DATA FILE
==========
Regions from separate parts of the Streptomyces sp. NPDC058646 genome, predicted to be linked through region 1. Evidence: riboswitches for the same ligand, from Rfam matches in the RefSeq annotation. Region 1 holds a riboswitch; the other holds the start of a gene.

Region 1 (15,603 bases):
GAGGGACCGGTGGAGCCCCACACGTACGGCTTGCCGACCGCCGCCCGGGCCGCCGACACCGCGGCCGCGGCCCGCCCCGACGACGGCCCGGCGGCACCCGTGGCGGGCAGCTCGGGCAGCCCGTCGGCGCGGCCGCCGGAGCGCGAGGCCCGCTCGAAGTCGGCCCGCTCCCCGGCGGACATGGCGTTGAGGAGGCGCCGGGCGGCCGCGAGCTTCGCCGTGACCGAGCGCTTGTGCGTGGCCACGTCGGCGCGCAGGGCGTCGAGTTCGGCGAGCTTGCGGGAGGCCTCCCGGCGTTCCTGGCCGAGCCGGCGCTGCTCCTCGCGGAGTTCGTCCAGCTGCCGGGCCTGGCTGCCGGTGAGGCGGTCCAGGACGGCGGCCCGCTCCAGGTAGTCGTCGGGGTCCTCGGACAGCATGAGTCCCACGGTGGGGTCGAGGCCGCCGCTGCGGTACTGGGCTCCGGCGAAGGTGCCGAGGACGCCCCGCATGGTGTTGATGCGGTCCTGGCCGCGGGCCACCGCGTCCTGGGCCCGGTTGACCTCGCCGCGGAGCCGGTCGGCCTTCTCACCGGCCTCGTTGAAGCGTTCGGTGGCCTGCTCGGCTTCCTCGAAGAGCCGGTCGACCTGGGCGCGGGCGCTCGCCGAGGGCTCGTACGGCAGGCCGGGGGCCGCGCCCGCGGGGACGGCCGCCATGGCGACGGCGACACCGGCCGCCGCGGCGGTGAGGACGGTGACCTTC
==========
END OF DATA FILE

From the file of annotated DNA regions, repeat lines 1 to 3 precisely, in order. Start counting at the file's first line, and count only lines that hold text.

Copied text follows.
Regions from separate parts of the Streptomyces sp. NPDC058646 genome, predicted to be linked through region 1. Evidence: riboswitches for the same ligand, from Rfam matches in the RefSeq annotation. Region 1 holds a riboswitch; the other holds the start of a gene.

Region 1 (15,603 bases):
GAGGGACCGGTGGAGCCCCACACGTACGGCTTGCCGACCGCCGCCCGGGCCGCCGACACCGCGGCCGCGGCCCGCCCCGACGACGGCCCGGCGGCACCCGTGGCGGGCAGCTCGGGCAGCCCGTCGGCGCGGCCGCCGGAGCGCGAGGCCCGCTCGAAGTCGGCCCGCTCCCCGGCGGACATGGCGTTGAGGAGGCGCCGGGCGGCCGCGAGCTTCGCCGTGACCGAGCGCTTGTGCGTGGCCACGTCGGCGCGCAGGGCGTCGAGTTCGGCGAGCTTGCGGGAGGCCTCCCGGCGTTCCTGGCCGAGCCGGCGCTGCTCCTCGCGGAGTTCGTCCAGCTGCCGGGCCTGGCTGCCGGTGAGGCGGTCCAGGACGGCGGCCCGCTCCAGGTAGTCGTCGGGGTCCTCGGACAGCATGAGTCCCACGGTGGGGTCGAGGCCGCCGCTGCGGTACTGGGCTCCGGCGAAGGTGCCGAGGACGCCCCGCATGGTGTTGATGCGGTCCTGGCCGCGGGCCACCGCGTCCTGGGCCCGGTTGACCTCGCCGCGGAGCCGGTCGGCCTTCTCACCGGCCTCGTTGAAGCGTTCGGTGGCCTGCTCGGCTTCCTCGAAGAGCCGGTCGACCTGGGCGCGGGCGCTCGCCGAGGGCTCGTACGGCAGGCCGGGGGCCGCGCCCGCGGGGACGGCCGCCATGGCGACGGCGACACCGGCCGCCGCGGCGGTGAGGACGGTGACCTTC